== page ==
I&nbsp;have to disagree that it is labor-intensive. The only labor is chopping, mixing salt and spices, and packing into a jar. That's less effort than would normally go into the making of one meal, and it makes a healthy delicious condiment and side dish to last through many meals, or many months, depending on use.<br /> Thanks for the kudos though!<br />
So...&nbsp; I've made a large batch of Kimchi, and saved a bit out in jars (the fresh stuff is great!).&nbsp; I used a large bucket with a fermentation lock...&nbsp; hopefully keeping out the O2 will help with consistency!<br /> <br /> Unfortunately, the large batch seems to be &quot;stuck&quot;.&nbsp;&nbsp; It's been in 70F temps for over 48 hours, and not a single bubble!<br /> <br /> Any tips?
I don't know, having never used a fermentation lock. The methods I am familiar with do not attempt to keep out air, just to keep out dust and flies. Then again, maybe someone familiar with the &quot;winter&quot; kimchi made by burying the jars (and presumably keeping out oxygen) could offer advice.&nbsp; Does it smell at all changed? If not, could it be too much salt? That would prevent fermentation.<br /> Or, if there is enough salt to really slow things down, but not enough to halt them entirely, it might just take a bit. <br /> Alternatively, I do believe a really large batch may take longer to get started.<br /> <br /> I would give it a few more days and before figuring something is wrong, but tasting some each day should tell you what changes are taking place.<br /> <br /> Keep us posted on the progress, because maybe I&nbsp;too will have a new use for the beer brewing equipment in the basement, if this works out well!<br />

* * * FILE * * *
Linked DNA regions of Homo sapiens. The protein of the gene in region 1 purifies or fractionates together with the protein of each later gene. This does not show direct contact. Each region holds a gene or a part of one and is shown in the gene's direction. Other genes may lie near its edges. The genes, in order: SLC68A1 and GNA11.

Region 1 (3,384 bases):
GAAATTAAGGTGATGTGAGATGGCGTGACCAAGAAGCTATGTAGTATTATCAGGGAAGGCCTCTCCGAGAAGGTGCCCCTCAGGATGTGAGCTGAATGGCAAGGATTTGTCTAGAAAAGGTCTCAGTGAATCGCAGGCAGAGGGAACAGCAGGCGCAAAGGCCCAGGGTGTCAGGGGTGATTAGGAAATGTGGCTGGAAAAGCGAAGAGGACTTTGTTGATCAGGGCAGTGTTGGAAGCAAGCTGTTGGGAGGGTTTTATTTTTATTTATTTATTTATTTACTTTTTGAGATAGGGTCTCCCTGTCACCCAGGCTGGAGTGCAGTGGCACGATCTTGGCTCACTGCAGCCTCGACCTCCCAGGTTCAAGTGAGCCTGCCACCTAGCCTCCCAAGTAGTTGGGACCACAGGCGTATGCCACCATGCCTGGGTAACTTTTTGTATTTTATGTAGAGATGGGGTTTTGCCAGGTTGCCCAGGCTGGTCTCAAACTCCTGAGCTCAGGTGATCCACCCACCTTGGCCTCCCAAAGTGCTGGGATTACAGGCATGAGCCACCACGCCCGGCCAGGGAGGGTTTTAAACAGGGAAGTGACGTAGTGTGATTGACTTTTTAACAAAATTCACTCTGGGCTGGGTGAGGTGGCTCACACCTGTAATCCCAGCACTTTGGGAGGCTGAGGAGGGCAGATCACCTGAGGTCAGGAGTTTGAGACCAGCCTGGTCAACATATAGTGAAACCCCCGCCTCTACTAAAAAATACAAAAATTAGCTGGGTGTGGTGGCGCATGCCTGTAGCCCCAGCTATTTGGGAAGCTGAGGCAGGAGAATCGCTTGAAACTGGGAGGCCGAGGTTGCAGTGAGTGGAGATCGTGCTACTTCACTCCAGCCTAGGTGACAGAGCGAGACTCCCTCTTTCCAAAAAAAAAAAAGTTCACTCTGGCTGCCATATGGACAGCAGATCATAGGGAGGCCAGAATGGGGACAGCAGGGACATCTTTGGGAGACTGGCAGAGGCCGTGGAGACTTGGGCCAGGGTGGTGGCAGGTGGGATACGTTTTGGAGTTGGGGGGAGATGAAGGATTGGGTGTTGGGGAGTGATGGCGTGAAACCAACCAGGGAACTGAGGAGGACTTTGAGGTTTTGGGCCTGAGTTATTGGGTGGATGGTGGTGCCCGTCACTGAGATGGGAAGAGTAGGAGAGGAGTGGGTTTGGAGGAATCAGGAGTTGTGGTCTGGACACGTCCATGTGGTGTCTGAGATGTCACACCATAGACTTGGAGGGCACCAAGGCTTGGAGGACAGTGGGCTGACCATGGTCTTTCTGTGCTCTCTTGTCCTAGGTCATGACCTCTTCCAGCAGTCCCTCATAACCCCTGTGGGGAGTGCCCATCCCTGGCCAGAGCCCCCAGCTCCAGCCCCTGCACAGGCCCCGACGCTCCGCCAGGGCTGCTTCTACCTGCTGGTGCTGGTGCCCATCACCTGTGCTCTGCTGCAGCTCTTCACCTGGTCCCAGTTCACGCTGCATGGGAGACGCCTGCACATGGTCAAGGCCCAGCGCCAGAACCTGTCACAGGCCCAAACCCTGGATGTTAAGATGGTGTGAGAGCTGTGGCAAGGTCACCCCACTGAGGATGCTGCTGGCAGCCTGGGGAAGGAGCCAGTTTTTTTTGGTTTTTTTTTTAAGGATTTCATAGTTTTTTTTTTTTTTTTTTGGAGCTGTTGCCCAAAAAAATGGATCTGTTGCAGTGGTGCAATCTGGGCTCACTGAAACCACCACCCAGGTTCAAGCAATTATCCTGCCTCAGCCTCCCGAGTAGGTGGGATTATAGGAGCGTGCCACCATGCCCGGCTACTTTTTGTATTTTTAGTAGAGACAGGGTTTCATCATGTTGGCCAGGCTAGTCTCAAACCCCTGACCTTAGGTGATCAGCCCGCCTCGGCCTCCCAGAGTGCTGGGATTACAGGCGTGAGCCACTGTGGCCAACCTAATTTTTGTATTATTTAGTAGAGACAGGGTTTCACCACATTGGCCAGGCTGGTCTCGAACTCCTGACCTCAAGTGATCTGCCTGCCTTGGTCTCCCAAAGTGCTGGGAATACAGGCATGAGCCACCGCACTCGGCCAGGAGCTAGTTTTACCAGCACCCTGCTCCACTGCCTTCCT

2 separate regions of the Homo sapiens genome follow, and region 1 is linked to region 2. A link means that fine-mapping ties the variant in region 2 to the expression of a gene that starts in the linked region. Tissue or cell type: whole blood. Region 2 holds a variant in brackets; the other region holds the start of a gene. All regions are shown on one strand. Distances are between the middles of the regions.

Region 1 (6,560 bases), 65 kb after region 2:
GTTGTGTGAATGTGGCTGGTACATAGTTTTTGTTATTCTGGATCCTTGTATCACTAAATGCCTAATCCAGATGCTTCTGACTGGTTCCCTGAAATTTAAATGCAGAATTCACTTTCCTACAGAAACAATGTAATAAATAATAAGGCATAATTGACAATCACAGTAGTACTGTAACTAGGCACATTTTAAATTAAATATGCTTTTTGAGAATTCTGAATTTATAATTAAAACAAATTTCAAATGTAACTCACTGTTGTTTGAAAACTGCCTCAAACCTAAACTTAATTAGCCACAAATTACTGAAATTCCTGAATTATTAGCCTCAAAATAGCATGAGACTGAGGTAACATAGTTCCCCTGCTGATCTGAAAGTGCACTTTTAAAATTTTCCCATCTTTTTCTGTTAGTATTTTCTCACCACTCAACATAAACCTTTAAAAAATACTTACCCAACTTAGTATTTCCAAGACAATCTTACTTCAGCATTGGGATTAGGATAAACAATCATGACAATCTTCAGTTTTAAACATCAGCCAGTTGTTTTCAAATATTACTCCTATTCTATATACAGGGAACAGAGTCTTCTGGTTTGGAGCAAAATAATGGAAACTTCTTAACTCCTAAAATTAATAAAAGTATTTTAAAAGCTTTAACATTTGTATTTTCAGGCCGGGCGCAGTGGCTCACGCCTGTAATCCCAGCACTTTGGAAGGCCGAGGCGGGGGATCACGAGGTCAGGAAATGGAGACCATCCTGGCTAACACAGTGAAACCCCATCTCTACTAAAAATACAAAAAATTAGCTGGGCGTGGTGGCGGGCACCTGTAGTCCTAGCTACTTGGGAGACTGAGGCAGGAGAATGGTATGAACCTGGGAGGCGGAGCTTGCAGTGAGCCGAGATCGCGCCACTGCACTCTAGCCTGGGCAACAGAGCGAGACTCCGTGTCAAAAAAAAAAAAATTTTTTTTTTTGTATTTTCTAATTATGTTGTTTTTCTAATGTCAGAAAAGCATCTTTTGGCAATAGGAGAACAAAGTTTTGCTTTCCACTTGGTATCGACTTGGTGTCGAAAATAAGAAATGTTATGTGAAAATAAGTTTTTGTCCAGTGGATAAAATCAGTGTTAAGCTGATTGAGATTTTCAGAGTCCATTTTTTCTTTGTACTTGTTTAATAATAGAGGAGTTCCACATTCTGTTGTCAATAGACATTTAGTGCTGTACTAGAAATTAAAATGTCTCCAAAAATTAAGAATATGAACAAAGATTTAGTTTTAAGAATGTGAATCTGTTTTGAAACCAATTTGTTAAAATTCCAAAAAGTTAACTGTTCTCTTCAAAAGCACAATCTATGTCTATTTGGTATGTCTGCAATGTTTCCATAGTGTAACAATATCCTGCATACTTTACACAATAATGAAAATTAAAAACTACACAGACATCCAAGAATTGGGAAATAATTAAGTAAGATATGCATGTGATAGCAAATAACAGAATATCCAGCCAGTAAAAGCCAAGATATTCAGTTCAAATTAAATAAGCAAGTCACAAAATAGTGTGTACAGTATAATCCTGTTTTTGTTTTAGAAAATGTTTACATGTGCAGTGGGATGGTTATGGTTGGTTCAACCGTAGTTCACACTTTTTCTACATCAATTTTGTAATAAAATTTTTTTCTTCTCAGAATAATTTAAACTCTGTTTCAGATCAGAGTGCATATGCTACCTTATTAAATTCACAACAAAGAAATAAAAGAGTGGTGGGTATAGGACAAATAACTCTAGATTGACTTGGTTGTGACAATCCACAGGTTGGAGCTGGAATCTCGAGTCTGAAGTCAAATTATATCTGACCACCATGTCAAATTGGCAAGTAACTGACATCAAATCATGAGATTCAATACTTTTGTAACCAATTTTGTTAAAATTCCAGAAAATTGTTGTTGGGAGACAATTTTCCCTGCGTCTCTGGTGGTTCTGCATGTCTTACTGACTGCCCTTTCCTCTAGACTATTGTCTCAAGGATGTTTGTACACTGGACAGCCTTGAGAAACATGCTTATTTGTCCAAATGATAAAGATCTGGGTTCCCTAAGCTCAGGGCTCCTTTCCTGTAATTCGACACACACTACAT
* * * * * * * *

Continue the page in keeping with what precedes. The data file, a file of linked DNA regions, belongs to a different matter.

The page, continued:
I've opened the bucket [negating the effects of a fermentation lock! ;P] and tasted the kimchee.&nbsp; It tastes good.&nbsp; Not too salty, but salty enough.<br /> <br /> I think you're right about the large batch, and perhaps I should just give it a bit of time.&nbsp; apparently, some sources say fermentation won't start for up to a week!&nbsp; <br /> <br /> The fermentation lock is supposed to stop molds from growing.&nbsp; Once the kimchi starts to &quot;work&quot;, the gasses are trapped in the bucket, and the whole thing becomes anaerobic... so, no goo!<br /> <br /> On MANY people's recommendations (here and elsewhere) I&nbsp;bought a copy of Sandor's book.&nbsp; Kindle is handy when you wish to read.&nbsp;&nbsp; ;)<br /> <br /> Thanks so much for your quick reply.&nbsp;&nbsp; I'll report back w/ info on success, or failure.&nbsp; (failures are such useful learning tools!)<br /> <br /> Tedinski